NEW ORLEANS -- A severely corroded pipeline ruptured and spilled more than 300,000 gallons of diesel fuel just outside New Orleans after needed repairs on the line were delayed by its operator, according to federal records.
Most of the fuel drained into two artificial ponds called "borrow pits" and thousands of fish, birds and other animals were killed, state and local officials said. Most of the fuel was recovered, according to the pipeline owner.
The company has repaired the line since the spill and resumed operations, PBF Vice President Michael Karlovich told The Associated Press in an email Wednesday.
The spill from the 16-inch-diameter line operated by Collins Pipeline Co. was discovered Dec. 27 near a levee in St. Bernard Parish, just east of New Orleans, according to documents from the Pipeline and Hazardous Materials Safety Administration.
An inspection of the 42-year-old Meraux Pipeline more than a year earlier, in October 2020, revealed external corrosion along a 22-foot section of pipe in the same area as the spill. But repairs were delayed and the line continued operating after a subsequent inspection indicated the corrosion was not bad enough to require work immediately under federal regulations, according to the pipeline agency.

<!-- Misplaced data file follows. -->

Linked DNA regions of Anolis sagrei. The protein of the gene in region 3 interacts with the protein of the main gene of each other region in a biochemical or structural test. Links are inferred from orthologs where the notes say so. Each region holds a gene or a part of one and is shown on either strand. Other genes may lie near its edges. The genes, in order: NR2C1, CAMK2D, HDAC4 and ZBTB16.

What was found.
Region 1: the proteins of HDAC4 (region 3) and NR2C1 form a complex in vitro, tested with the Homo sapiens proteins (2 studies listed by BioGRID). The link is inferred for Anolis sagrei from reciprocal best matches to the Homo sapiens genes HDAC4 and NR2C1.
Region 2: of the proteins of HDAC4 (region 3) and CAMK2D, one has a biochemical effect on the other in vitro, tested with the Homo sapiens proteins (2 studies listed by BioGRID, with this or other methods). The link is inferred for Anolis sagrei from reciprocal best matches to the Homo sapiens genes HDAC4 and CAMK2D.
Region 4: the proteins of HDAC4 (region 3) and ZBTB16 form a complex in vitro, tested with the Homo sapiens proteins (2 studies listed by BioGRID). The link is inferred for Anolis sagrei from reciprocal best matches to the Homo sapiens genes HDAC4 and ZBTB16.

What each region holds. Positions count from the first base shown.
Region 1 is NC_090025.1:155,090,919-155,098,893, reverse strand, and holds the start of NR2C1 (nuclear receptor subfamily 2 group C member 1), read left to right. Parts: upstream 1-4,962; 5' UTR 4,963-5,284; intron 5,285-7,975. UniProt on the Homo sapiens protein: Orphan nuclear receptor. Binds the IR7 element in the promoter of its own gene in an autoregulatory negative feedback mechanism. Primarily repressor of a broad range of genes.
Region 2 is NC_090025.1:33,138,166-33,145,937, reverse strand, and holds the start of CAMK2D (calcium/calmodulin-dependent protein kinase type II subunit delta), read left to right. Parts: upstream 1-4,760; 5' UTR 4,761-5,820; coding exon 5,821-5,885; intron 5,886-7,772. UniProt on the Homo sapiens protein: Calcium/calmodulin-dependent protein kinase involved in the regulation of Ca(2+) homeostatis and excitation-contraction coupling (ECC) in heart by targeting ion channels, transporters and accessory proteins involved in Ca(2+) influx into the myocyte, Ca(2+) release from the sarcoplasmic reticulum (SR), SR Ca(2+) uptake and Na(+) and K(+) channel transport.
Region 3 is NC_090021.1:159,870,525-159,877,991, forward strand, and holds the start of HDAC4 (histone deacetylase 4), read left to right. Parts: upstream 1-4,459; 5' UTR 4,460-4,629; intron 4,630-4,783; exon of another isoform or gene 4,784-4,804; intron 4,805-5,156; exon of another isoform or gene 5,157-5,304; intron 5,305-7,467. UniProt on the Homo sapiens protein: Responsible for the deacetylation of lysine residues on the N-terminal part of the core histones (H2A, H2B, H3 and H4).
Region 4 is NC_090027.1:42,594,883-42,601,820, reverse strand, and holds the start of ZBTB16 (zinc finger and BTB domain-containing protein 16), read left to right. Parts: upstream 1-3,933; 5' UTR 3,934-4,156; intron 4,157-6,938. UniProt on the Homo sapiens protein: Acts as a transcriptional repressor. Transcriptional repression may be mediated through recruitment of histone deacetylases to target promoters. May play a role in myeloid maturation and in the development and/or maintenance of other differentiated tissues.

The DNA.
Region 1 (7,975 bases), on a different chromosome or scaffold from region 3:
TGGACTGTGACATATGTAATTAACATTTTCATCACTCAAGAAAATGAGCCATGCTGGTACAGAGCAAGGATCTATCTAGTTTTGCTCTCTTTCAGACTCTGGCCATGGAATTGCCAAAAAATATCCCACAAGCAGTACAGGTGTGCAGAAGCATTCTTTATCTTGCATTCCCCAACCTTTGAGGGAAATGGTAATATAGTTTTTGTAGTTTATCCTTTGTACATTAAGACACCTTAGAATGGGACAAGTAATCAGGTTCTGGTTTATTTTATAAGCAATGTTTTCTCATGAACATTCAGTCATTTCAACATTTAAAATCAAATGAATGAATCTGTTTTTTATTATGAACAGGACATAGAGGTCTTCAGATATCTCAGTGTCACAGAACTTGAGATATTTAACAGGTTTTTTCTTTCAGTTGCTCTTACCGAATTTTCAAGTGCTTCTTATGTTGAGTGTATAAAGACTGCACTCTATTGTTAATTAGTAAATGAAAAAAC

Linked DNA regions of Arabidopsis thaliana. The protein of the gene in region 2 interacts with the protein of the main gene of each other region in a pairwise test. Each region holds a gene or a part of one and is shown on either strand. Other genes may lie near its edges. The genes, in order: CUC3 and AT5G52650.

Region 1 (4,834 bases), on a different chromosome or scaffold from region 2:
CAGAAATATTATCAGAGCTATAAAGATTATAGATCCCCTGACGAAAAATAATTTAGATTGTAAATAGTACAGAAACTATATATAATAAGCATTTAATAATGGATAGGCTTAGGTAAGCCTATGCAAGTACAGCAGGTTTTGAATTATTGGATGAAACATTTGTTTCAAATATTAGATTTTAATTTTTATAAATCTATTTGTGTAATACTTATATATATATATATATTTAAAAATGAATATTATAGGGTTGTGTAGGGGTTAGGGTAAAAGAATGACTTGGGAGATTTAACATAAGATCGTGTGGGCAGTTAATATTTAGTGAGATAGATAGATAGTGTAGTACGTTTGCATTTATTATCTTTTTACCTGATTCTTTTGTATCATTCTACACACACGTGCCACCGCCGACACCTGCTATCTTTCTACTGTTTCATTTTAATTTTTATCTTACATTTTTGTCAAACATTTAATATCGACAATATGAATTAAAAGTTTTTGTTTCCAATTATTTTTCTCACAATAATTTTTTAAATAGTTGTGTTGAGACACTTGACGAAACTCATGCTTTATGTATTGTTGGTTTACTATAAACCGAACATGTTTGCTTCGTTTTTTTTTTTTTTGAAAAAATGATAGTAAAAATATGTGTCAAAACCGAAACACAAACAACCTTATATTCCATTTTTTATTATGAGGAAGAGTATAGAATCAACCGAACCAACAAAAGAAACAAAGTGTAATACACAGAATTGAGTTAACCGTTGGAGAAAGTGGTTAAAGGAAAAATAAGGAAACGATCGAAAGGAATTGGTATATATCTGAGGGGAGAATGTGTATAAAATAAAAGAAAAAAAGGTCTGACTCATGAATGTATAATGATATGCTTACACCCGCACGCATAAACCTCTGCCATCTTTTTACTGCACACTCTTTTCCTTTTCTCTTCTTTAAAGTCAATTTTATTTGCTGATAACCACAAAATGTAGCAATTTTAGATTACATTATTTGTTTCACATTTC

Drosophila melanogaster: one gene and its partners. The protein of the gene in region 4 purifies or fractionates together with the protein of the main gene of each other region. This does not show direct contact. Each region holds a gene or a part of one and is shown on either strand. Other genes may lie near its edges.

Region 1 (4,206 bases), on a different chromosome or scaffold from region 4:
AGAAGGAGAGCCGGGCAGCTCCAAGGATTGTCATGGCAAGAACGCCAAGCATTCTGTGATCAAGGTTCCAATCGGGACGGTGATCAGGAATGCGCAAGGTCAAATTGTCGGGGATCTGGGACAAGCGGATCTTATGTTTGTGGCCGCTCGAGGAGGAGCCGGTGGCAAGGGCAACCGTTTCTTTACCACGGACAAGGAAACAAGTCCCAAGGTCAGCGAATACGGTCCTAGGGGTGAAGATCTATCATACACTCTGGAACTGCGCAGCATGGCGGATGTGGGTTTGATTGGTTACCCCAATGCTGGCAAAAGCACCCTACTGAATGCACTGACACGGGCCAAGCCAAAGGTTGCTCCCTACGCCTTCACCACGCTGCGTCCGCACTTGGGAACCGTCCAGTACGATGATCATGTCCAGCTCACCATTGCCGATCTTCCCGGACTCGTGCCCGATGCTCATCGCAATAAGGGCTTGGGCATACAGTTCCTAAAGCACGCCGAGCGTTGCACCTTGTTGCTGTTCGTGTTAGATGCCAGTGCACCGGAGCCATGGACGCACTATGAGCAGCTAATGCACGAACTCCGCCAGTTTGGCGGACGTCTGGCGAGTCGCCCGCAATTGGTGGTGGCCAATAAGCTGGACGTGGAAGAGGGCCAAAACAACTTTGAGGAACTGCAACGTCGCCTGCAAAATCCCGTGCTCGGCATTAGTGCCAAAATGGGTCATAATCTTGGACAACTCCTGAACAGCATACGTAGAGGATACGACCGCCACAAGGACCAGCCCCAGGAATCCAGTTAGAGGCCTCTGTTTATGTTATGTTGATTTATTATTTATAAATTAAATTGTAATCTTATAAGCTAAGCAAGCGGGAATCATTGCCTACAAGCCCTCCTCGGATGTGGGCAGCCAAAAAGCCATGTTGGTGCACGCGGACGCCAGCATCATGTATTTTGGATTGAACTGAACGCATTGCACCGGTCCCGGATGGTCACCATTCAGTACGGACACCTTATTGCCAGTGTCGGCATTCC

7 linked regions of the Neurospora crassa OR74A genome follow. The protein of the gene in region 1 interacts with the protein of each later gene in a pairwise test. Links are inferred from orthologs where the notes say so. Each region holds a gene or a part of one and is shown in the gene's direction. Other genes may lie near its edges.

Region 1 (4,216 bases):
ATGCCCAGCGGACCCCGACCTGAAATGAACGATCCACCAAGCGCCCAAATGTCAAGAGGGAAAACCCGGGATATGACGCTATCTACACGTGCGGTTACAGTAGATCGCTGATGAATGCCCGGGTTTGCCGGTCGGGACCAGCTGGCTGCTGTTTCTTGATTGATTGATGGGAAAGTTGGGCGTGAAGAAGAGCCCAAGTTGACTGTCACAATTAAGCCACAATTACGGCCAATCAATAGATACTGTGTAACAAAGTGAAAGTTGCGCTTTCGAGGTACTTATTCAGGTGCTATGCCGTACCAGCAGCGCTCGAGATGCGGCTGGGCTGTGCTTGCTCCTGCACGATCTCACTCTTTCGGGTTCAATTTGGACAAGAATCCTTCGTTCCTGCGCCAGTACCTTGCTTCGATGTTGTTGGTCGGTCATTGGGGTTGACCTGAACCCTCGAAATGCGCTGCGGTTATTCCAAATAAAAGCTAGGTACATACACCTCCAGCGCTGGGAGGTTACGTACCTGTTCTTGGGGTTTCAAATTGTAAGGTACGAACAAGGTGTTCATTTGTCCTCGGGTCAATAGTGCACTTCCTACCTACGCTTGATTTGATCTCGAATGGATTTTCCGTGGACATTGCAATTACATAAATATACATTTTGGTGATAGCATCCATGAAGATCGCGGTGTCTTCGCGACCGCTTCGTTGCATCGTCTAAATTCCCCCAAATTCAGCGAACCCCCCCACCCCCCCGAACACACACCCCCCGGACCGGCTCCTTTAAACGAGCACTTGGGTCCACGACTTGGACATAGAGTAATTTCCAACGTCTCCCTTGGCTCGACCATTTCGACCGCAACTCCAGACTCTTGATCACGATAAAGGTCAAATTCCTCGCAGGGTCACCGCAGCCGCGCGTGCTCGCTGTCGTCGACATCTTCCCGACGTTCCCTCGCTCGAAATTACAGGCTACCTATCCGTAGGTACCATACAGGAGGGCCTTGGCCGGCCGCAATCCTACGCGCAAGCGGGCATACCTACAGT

The spilled fuel also contaminated soil in an environmentally sensitive area near the Mississippi River Gulf Outlet, a closed canal, according to state and federal officials.
Diesel is considered a highly toxic petroleum product that can kill fish and plants that come into direct contact with it, according to the National Oceanic and Atmospheric Administration. Fuel from small spills can evaporate or disperse naturally in just a couple of days but larger spills can take months to degrade.
A pipeline safety advocate said it was "maddening" that the corrosion was known about for more than a year prior to the spill yet fuel kept flowing through the 125-mile-long (200-kilometer-long) line from Chalmette to a storage terminal in Collins, Mississippi.
Collins Pipeline is a subsidiary of Parsippany, N.J.-based PBF Energy Inc., which owns six petroleum refineries in the U.S. including the Chalmette Refinery in St. Bernard Parish.